Most connections made through artificial “networking” are between amateurs meeting other amateurs looking for the same industry “door.” Many aspiring filmmakers—including people that want to work in front of and behind the camera—can get desperate. They’re so eager to “get in” that they undervalue themselves. They say to the world—or social media—that they’d like to “just be on set” or to “shadow” someone. Some make the mistake of offering to “work for free.” Again, because they heard—from other amateurs—that’s how [insert name of a notable, eccentric, and ironically successful indie filmmaker] “got their start…” Not realizing, or perhaps even forgetting, that the now-famous auteur they were referencing may have actually grown up in or adjacent to the entertainment industry—or they happened to live near the L.A. TMZ.
Unfortunately, the regular attendees of networking events can also include those who won’t pass up an opportunity to exploit the desperation of others. The locally famous amateurs who are more than willing to play the part of “who you know,” eager to take aspiring amateurs under their wing, offering “real on-set experience.” They promise to help launch careers but deliver little more than a few IMDb credits.
So, how do aspiring filmmakers find that portion of the Venn diagram where the film community and film industry overlap? Let’s look at one created specifically for this article. Again, this is a simplified or “low-res” representation of something much more detailed and complex.
Note that the connection they share is not represented by a narrow locked door with “Keep Out!” plastered onto it. There’s no need to con one’s way in or to sacrifice an appendage for the privilege of entering. There is a significant overlap between the two. One should not think of it as a door but rather a broad, open bridge. There is no gate, no guards, nor signs to discourage anyone from entering—except for the ones we might imagine are there—most likely on the Community side.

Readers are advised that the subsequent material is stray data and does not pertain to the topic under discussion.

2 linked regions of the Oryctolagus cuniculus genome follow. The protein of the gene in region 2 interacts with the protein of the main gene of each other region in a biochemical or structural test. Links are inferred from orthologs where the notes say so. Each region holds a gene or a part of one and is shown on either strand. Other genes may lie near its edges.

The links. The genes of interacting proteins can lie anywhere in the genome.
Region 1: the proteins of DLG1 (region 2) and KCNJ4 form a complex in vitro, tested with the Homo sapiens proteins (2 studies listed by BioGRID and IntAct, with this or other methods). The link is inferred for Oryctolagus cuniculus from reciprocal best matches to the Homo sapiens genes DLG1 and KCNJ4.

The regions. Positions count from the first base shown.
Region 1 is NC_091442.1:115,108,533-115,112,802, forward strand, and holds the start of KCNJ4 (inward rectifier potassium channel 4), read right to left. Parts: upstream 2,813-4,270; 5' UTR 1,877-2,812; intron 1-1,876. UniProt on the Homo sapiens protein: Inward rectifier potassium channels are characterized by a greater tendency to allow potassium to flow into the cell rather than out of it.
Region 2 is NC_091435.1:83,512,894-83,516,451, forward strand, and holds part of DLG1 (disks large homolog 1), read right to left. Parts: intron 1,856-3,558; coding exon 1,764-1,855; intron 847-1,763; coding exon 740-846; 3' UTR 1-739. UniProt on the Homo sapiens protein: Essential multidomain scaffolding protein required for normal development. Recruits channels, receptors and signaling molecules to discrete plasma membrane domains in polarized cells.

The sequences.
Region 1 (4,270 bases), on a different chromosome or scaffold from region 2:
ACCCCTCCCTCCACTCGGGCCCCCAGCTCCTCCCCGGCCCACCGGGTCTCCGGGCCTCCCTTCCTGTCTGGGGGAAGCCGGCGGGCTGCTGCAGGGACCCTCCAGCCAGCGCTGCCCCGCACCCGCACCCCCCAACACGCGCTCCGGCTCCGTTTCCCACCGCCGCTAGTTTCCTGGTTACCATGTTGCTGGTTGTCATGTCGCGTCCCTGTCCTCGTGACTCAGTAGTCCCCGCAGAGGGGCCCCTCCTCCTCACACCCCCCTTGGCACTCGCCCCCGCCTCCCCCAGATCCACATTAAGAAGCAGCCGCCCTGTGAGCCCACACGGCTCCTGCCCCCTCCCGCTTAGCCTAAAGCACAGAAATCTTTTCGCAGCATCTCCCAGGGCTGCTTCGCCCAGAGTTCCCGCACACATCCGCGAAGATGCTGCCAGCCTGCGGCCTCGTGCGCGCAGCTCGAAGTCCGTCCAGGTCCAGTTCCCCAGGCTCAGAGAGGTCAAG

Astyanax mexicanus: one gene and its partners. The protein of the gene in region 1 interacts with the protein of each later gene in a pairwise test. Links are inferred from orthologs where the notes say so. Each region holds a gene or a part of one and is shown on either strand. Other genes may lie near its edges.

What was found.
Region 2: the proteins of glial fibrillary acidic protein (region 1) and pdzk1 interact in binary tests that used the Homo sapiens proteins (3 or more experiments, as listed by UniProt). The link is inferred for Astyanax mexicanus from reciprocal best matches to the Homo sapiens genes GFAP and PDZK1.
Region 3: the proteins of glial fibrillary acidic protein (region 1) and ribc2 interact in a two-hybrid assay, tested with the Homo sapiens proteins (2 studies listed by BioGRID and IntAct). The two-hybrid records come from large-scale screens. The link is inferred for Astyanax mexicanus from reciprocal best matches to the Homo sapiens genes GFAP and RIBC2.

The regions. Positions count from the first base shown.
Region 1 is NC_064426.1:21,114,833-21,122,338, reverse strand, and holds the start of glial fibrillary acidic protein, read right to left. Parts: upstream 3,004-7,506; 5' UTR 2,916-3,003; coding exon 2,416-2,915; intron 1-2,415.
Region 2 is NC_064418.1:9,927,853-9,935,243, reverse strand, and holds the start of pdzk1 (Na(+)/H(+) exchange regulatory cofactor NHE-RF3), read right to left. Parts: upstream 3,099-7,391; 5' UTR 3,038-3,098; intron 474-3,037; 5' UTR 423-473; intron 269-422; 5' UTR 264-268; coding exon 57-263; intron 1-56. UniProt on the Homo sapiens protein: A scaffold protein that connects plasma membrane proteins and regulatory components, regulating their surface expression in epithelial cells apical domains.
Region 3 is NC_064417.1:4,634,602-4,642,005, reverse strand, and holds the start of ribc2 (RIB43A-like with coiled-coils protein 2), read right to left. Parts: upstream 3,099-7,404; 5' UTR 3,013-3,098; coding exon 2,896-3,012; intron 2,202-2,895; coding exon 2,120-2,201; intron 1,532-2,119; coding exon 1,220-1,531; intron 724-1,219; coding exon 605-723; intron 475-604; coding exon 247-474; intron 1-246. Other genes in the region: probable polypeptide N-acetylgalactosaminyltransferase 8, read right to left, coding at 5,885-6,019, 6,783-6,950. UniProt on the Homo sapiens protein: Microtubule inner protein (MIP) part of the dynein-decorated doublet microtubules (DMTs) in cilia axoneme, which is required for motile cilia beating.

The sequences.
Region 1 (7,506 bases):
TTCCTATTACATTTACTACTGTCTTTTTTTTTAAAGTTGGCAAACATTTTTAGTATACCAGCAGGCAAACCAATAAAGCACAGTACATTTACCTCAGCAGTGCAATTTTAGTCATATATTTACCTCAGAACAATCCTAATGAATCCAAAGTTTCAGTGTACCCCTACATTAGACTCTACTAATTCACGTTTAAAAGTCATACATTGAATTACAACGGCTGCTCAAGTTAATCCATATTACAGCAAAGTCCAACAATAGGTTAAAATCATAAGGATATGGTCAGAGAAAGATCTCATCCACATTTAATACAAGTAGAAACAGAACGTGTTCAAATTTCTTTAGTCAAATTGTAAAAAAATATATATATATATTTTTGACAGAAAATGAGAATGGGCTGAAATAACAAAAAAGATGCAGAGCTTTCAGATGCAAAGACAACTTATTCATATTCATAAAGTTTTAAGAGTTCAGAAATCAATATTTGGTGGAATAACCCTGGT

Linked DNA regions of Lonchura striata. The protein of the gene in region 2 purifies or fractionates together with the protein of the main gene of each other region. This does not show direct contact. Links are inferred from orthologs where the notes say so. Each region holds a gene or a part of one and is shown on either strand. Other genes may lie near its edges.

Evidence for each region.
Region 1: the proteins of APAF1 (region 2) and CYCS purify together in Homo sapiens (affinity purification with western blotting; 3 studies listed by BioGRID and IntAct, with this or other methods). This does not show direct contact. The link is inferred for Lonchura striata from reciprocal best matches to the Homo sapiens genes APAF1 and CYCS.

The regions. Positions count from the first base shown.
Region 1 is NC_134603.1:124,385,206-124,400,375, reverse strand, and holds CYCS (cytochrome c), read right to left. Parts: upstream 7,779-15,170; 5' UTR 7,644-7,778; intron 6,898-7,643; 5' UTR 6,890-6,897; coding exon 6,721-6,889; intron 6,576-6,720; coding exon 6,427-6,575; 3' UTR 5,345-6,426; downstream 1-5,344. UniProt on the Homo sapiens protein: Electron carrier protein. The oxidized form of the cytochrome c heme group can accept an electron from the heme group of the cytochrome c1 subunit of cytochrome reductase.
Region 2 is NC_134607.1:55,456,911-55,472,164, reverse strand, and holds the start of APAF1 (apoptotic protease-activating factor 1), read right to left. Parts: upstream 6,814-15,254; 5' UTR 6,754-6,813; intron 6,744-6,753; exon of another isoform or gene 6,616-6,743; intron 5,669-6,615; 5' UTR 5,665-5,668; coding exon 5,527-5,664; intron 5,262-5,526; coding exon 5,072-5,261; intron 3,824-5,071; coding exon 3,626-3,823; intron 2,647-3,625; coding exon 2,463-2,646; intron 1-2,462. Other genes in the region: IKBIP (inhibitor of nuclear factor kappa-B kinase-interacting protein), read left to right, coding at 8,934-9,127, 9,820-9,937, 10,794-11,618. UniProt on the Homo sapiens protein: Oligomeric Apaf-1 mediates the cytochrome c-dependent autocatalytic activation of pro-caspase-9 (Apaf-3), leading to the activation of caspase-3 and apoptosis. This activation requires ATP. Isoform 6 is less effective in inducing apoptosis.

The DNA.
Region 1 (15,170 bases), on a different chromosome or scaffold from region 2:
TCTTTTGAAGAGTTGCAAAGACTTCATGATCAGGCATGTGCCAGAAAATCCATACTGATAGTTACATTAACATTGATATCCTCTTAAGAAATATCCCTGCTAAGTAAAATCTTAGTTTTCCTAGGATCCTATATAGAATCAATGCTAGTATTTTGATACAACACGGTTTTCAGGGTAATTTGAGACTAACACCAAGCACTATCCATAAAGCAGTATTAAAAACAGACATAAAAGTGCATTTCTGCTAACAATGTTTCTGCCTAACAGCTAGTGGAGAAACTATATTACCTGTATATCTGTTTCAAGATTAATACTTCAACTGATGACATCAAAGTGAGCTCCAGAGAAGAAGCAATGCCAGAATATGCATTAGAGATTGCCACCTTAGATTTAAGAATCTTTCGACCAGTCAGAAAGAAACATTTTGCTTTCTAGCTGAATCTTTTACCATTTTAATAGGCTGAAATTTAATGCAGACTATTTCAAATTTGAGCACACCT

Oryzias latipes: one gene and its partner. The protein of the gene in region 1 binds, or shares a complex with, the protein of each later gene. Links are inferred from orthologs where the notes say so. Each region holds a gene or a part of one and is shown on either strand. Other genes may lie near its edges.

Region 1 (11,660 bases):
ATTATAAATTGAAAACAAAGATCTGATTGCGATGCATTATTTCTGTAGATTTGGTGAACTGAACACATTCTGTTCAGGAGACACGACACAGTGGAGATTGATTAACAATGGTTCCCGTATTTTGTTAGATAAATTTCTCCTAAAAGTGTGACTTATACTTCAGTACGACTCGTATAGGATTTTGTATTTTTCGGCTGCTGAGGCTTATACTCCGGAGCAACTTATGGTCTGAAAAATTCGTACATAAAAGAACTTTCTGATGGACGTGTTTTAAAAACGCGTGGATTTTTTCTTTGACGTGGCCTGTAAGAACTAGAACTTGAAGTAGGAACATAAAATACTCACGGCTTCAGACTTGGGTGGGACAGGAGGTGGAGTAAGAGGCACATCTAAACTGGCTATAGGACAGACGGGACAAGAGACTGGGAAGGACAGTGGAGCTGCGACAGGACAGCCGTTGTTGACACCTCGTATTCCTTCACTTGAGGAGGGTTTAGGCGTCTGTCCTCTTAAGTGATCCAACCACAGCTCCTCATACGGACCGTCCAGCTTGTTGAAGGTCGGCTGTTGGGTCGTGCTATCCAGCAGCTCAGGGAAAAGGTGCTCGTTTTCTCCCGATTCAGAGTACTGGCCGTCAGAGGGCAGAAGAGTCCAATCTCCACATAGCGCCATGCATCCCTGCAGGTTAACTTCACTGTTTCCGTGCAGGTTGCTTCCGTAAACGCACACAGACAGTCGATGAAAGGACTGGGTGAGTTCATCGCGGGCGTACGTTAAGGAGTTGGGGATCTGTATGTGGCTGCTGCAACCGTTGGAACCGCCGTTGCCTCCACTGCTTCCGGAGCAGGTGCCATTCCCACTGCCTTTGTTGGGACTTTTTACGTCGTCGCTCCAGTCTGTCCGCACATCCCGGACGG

There will always be those who actively discourage others from pursuing a filmmaking career. They can exist on the Industry side and even along the length of the bridge. Their cynicism and discouragement may indicate their own insecurity and/or a fear of competition, often a side effect of imposter syndrome. Beware those who discourage from within the Community who feed off cynicism, regurgitating it in front of others in a self-defeating attempt to feel better about their own perceived failures. There’s only one thing worse than a Community cynic complaining about being “shut out of the industry”: The aforementioned locally famous amateur who has managed to convince themselves, and others around them, that they are “working in the industry…” when, in reality, they are not.
The bridge to becoming a professional filmmaker represents learning and embracing the standards and best practices of the industry. It turns out that “what you know” does matter. This information is available to anyone who’s serious about becoming a professional and as accessible as their local film commission. It’s the first important step in transitioning from being a Community amateur to an industry “novice”—this is not necessarily an industry term but is used here to identify those who successfully make the transition.
The aspiring filmmaker that puts in the effort to learn and implement industry standards early on will stand out in the film community and avoid the pitfalls typically associated with amateurs.
Adopting a professional philosophy includes accepting that the business of filmmaking is an inextricable part of the art form. It means having integrity—i.e. being honest with those with whom one works and oneself, especially when it comes to owning mistakes and committing to learning from them.
It requires respecting colleagues, clients, customers, and the law. Finally, approaching every project as a professional endeavor regardless of one’s experience or the budget one has to work with will make those with real potential stand out amongst the other amateurs. Industry professionals within the local film Community will take notice.
(Current Revision*: March 27, 2023)
|The opinions expressed in this blog are those of the authors and—especially where guest posts are concerned—do not necessarily reflect the official policies and/or practice of the Utah Filmmakers™ Association, its officers and/or associates.|
*There may have been a few minor changes made since then.